Food dyes and behavioral issues

I have a three-year-old son who is very sensitive to red dye in his foods. In fact he is sensitive to all dyes in his foods. I have tried to find information about this but haven't been able to find anything. Is there any information on this ?

When my son has anything with dye in it he goes ballistic. On one occasion he even ran into the wall numerous times without even acting like it was affecting him. He finally fell asleep on the kitchen floor at 12:30am. I was thinking that he had lost his mind. A friend alerted me to the red dye (and any dye for that matter) and in my cupboard was food full of the stuff. I threw everything out the next day and went grocery shopping. From that day on my son has been a different child. He listens, plays well, is less aggressive and is a more "likable" child. I even like him more now myself! I've tried to find more information on the effects of dye on children.

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Sue Gilbert

Sue Gilbert works as a consulting nutritionist. For many years she worked with Earth's Best Organic Baby Food, integrating nutrition and... Read more

Dyes in food are generally put there for cosmetic purposes and serve no nutritional or food safety function. By eliminating them from your son's diet you have helped him deal with his adverse reaction to them, and you have most likely switched to a more natural and wholesome diet.

It is very rare for children to have such a negative behavioral reaction to the food additive, which is generally very safe. However there are a few children who seem to be hypersensitive to it. It is also possible that younger children are more vulnerable. Certainly it does no nutritional harm to eliminate them from his diet, or any child's diet.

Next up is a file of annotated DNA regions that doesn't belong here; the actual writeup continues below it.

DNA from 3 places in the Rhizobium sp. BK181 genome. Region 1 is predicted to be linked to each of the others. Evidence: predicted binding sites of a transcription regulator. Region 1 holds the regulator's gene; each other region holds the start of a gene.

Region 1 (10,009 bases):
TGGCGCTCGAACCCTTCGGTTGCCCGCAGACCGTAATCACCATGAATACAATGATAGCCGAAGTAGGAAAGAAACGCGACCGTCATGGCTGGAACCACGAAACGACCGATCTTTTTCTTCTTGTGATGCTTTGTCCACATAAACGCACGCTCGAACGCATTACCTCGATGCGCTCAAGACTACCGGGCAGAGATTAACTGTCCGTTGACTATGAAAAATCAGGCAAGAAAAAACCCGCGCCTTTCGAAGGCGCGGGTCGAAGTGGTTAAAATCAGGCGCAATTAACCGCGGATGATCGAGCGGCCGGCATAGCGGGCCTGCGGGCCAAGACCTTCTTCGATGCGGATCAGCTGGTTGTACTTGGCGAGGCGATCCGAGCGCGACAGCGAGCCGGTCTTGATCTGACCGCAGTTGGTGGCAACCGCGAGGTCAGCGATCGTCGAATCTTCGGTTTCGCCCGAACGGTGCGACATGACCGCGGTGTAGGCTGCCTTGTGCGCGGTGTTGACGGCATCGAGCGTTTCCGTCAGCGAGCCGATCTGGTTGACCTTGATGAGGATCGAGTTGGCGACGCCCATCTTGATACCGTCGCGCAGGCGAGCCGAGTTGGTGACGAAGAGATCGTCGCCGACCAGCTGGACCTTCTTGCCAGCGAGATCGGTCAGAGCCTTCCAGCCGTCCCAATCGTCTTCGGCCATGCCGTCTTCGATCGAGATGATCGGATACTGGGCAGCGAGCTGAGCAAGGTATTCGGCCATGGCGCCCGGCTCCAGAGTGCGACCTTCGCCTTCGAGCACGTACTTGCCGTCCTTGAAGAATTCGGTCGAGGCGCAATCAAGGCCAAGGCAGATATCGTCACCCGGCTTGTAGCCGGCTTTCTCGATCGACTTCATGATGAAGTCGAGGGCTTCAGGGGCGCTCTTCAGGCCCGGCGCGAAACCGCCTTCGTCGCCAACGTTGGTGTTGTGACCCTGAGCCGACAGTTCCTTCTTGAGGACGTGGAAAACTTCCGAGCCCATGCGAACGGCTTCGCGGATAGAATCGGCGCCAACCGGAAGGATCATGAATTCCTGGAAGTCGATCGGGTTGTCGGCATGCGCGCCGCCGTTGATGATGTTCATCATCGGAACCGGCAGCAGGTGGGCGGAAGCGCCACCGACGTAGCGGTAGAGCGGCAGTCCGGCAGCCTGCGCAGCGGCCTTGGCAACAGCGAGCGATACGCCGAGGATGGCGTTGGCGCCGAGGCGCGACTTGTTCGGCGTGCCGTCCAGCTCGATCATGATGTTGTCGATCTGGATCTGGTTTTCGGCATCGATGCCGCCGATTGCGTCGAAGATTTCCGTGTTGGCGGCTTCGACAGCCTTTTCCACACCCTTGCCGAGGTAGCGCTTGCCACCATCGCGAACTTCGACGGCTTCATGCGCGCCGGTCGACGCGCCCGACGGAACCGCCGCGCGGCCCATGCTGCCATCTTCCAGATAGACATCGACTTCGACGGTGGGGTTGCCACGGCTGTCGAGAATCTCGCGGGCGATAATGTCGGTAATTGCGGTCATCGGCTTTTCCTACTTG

I would caution other parents, however, who are dealing with behavioral problems, to automatically blame the child's diet without also searching for other causes, medical or otherwise. Studies continue to try and determine if there are any causal links between food dyes and behavior. At present data doesn't support it for the majority of children.

You have determined that your son is one of the few it does, and you were lucky to find out and fix the problem so easily. For anyone else who suspects it might be a problem, a return to a diet consisting of fresh, wholesome, additive-free, minimally processed foods is the way to go.

Thank you for writing.

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